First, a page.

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1.  Use of the Internet for health information by physicians for patient care in a teaching hospital in Ibadan, Nigeria 
Background
The Internet is the world's largest network of information, communication and services. Although the Internet is widely used in medicine and has made significant impact in research, training and patient care, few studies had explored the extent to which Nigerian physicians use Internet resources for patient care. The objective of this study was to assess physicians' use of the Internet for health information for patient care.
Method
172 physicians at the University College hospital (UCH) Ibadan, Nigeria; completed a 31-item, anonymous, standardized questionnaire. The Epi-Info software was used for data analysis.
Results
The mean age of the respondents was 31.95 years (SD 4.94). Virtually all (98%) the respondents had used the Internet; 76% accessed it from cyber cafes. E-mail was the most commonly used Internet service (64%). Ninety percent of the respondents reported they had obtained information from the Internet for patient care; of this number, 76.2% had searched a database. The database most recently searched was MEDLINE/PubMed in 99% of cases. Only 7% of the respondents had ever searched the Cochrane Library. More than half (58.1%) perceived they had no confidence to download full-text articles from online sources such as the Health Internetwork Access to Research Initiative (HINARI). Multiple barriers to increased use of the Internet were identified including poor availability of broadband (fast connection speed) Internet access, lack of information searching skills, cost of access and information overload.
Conclusion
Physicians' use of the Internet for health information for patient care was widespread but use of evidenced-based medicine resources such as Cochrane Library, Up-to-date and Clinical Evidence was minimal. Awareness and training in the use of EBM resources for patient care is needed. Introduction of EBM in the teaching curriculum will enhance the use of EBM resources by physicians for patient care.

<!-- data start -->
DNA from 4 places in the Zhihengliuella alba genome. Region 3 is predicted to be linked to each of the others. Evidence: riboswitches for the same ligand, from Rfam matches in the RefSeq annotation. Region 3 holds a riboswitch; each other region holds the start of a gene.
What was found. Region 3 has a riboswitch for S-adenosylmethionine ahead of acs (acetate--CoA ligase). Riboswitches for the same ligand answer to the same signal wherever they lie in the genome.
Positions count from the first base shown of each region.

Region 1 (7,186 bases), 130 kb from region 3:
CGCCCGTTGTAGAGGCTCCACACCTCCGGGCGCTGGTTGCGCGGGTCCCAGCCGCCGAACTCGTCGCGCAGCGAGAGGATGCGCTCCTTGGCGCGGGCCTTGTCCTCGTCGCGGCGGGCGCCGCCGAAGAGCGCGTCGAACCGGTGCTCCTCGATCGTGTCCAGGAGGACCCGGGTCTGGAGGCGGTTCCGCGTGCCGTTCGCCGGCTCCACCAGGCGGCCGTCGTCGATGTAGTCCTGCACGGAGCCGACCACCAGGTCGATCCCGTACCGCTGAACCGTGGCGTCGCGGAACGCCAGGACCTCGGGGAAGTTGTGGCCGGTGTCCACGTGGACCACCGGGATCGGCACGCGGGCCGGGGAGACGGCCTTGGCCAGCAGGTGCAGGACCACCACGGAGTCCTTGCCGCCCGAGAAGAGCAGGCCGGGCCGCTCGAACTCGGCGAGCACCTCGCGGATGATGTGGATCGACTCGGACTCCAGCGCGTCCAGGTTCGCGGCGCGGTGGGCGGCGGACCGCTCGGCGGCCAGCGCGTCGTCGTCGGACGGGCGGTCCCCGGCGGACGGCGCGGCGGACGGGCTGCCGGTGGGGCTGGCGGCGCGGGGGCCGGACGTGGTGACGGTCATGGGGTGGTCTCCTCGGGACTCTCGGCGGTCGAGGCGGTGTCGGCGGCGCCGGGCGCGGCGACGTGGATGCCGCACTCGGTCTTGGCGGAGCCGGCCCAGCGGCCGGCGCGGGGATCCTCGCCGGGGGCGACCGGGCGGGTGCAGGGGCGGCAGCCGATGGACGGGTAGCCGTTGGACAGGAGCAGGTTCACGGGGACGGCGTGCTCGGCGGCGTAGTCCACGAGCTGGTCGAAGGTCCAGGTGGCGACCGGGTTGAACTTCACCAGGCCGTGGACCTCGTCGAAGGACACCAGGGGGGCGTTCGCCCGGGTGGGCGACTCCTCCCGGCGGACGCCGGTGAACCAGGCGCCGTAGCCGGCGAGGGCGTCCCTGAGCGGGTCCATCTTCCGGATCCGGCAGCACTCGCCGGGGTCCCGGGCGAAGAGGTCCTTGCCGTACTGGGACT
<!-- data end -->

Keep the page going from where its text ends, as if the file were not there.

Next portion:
doi:10.1186/1742-5581-3-12
PMCID: PMC1764751  PMID: 17163991
2.  Computer and internet use by first year clinical and nursing students in a Nigerian teaching hospital 
Background
The internet is an important source of up-to-date medical information. Although several studies in different countries have explored the extent to which health science students use the computer and the internet, few researches are available on this subject in Nigeria. The aim of this study was to assess the uptake of computer and internet by health science students studying in the country.
Methods
One hundred and eighty three first year medical and nursing students of the University College Hospital, Ibadan, Nigeria, completed a-25 item questionnaire during routine Library Orientation Program in the medical library. The EPI-Info software was used for data analysis.
Results
The mean ages for medical students and the student nurses were 22 and 24.6 years respectively. Overall, 42.6% of the entire sample could use the computer, 57.4% could not. While more than half (58%) of the medical students are computer literate, majority (75.9%) of the student nurses are not. Slightly more than two thirds (60.7%) of the entire students had ever used the internet, 33. 9% had not. E-mail was the most popular of internet services used by the students (76.4%) and the cyber café was the common place where students had accessed these services. The students' mean scores on a 15-point perceived self-efficacy scale for internet-related tasks was 3.8 for medical and 0.7 for nursing students (p = 0.00). Students who are computer literate had superior mean scores (4.8) than those without (0.6) (p = 0.000).
Conclusion
First year clinical and nursing students in Ibadan Nigeria have not fully utilised the opportunity that the use of computer and internet offer for medical education. Improved efforts such as inclusion of computer education in medical and nursing curricular and establishment of computer laboratories are required to increase the student's access to computers and internet.
doi:10.1186/1472-6947-3-10
PMCID: PMC222977  PMID: 14498997

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